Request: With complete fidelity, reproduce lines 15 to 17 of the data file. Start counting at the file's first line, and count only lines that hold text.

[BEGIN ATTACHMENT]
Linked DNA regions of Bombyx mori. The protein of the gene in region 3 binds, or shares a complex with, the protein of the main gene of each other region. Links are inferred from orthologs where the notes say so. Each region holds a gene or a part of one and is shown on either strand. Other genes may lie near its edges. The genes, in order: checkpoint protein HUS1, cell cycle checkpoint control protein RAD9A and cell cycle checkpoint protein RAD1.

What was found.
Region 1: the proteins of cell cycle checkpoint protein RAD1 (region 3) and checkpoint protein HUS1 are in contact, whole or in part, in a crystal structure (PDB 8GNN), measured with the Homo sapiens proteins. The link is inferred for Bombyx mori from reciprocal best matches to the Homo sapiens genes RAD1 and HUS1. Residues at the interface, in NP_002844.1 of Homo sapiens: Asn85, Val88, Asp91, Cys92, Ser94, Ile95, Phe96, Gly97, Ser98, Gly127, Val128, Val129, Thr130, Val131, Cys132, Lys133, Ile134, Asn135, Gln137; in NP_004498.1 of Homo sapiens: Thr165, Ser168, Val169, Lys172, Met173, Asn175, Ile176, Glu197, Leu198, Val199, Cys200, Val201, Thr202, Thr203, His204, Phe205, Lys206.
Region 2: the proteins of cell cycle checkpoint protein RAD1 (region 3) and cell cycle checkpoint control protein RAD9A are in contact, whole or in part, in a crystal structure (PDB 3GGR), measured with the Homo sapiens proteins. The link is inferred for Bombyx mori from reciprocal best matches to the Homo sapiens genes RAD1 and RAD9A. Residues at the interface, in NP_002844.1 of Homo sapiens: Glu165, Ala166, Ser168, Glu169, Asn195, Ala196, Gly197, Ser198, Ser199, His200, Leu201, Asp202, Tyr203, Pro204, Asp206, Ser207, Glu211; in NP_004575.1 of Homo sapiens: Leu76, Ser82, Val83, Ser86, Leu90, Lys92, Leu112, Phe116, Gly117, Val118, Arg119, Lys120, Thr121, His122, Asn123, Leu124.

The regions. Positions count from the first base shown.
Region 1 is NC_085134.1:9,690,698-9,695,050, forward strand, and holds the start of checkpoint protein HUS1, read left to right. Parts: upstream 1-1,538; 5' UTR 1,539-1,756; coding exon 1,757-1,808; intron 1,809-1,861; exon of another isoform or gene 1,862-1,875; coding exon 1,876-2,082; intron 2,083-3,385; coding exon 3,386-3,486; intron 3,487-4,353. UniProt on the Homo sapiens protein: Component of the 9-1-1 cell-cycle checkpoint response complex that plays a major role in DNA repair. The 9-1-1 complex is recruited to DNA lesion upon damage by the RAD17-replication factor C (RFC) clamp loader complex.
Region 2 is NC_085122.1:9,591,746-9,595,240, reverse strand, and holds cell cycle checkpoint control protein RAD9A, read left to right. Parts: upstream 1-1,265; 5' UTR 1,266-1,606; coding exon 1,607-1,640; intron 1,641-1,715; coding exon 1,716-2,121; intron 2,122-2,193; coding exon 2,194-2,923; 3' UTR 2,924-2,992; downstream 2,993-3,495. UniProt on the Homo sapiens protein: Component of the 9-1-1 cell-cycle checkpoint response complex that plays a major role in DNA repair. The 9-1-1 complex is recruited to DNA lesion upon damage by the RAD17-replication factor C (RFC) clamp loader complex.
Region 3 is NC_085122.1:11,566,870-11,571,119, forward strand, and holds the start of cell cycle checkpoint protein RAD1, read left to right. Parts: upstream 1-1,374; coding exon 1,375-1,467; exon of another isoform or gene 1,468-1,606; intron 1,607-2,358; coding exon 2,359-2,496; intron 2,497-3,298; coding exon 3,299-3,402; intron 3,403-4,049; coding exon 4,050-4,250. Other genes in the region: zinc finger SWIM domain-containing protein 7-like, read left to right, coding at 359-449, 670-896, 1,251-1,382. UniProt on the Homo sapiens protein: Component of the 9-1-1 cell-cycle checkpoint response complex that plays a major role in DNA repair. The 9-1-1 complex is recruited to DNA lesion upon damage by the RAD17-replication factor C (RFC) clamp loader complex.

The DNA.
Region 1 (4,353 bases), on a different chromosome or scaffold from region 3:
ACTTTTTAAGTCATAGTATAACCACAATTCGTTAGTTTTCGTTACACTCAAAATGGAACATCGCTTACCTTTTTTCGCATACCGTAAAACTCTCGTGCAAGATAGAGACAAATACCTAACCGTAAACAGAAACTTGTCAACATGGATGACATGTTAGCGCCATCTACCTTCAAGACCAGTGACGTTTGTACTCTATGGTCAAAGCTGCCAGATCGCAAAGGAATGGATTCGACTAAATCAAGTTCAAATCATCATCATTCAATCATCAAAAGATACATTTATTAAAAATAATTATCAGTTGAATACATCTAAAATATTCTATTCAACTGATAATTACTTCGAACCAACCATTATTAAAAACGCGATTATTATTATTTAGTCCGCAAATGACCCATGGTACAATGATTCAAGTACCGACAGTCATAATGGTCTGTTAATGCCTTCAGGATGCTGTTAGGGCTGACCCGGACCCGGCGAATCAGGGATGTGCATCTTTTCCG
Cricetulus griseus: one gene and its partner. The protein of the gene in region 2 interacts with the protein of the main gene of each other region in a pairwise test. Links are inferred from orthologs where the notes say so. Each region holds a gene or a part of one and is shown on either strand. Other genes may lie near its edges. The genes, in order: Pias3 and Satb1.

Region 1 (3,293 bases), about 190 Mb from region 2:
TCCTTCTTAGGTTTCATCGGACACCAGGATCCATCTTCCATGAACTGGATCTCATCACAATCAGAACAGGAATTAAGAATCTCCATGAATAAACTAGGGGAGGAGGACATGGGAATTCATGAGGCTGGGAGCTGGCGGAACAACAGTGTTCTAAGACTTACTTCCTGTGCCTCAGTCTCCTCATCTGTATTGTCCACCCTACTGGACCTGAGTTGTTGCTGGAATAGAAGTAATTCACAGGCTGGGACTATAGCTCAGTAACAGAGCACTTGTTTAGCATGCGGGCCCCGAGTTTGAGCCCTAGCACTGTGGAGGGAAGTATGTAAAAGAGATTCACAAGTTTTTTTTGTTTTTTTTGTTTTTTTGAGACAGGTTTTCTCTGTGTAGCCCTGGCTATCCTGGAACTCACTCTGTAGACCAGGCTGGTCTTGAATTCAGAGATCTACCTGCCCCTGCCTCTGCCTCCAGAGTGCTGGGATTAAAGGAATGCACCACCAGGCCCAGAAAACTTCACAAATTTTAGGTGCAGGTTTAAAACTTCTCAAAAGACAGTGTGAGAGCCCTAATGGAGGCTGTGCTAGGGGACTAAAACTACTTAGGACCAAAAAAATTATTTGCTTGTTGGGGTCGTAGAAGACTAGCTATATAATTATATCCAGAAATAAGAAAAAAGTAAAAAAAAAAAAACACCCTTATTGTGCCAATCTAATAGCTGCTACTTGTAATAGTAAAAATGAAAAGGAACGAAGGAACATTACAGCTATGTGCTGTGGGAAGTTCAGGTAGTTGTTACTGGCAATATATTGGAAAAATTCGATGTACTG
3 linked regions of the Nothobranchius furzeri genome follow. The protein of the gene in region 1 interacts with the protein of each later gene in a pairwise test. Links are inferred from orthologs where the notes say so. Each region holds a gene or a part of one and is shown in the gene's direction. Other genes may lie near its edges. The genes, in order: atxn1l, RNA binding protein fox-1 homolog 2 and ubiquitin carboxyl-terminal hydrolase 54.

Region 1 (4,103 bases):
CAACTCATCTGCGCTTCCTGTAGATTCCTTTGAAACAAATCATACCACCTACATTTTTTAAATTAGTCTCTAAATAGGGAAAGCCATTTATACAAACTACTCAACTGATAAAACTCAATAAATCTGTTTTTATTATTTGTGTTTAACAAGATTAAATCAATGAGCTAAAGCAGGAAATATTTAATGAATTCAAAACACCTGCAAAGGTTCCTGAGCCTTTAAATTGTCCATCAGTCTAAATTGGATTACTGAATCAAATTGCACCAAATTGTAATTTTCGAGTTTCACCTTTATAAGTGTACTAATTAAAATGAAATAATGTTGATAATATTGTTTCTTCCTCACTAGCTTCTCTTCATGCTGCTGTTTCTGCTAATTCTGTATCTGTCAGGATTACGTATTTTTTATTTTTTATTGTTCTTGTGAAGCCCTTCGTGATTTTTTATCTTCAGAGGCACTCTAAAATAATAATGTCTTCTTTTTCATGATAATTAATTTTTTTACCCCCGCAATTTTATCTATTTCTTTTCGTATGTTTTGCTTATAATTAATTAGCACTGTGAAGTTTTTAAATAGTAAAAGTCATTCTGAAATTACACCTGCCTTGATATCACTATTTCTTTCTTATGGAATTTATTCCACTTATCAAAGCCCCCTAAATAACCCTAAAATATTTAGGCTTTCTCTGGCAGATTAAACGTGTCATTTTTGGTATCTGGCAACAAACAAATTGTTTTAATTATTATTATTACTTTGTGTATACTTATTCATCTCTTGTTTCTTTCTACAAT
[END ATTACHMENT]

3 linked regions of the Nothobranchius furzeri genome follow. The protein of the gene in region 1 interacts with the protein of each later gene in a pairwise test. Links are inferred from orthologs where the notes say so. Each region holds a gene or a part of one and is shown in the gene's direction. Other genes may lie near its edges. The genes, in order: atxn1l, RNA binding protein fox-1 homolog 2 and ubiquitin carboxyl-terminal hydrolase 54.

Region 1 (4,103 bases):
CAACTCATCTGCGCTTCCTGTAGATTCCTTTGAAACAAATCATACCACCTACATTTTTTAAATTAGTCTCTAAATAGGGAAAGCCATTTATACAAACTACTCAACTGATAAAACTCAATAAATCTGTTTTTATTATTTGTGTTTAACAAGATTAAATCAATGAGCTAAAGCAGGAAATATTTAATGAATTCAAAACACCTGCAAAGGTTCCTGAGCCTTTAAATTGTCCATCAGTCTAAATTGGATTACTGAATCAAATTGCACCAAATTGTAATTTTCGAGTTTCACCTTTATAAGTGTACTAATTAAAATGAAATAATGTTGATAATATTGTTTCTTCCTCACTAGCTTCTCTTCATGCTGCTGTTTCTGCTAATTCTGTATCTGTCAGGATTACGTATTTTTTATTTTTTATTGTTCTTGTGAAGCCCTTCGTGATTTTTTATCTTCAGAGGCACTCTAAAATAATAATGTCTTCTTTTTCATGATAATTAATTTTTTTACCCCCGCAATTTTATCTATTTCTTTTCGTATGTTTTGCTTATAATTAATTAGCACTGTGAAGTTTTTAAATAGTAAAAGTCATTCTGAAATTACACCTGCCTTGATATCACTATTTCTTTCTTATGGAATTTATTCCACTTATCAAAGCCCCCTAAATAACCCTAAAATATTTAGGCTTTCTCTGGCAGATTAAACGTGTCATTTTTGGTATCTGGCAACAAACAAATTGTTTTAATTATTATTATTACTTTGTGTATACTTATTCATCTCTTGTTTCTTTCTACAAT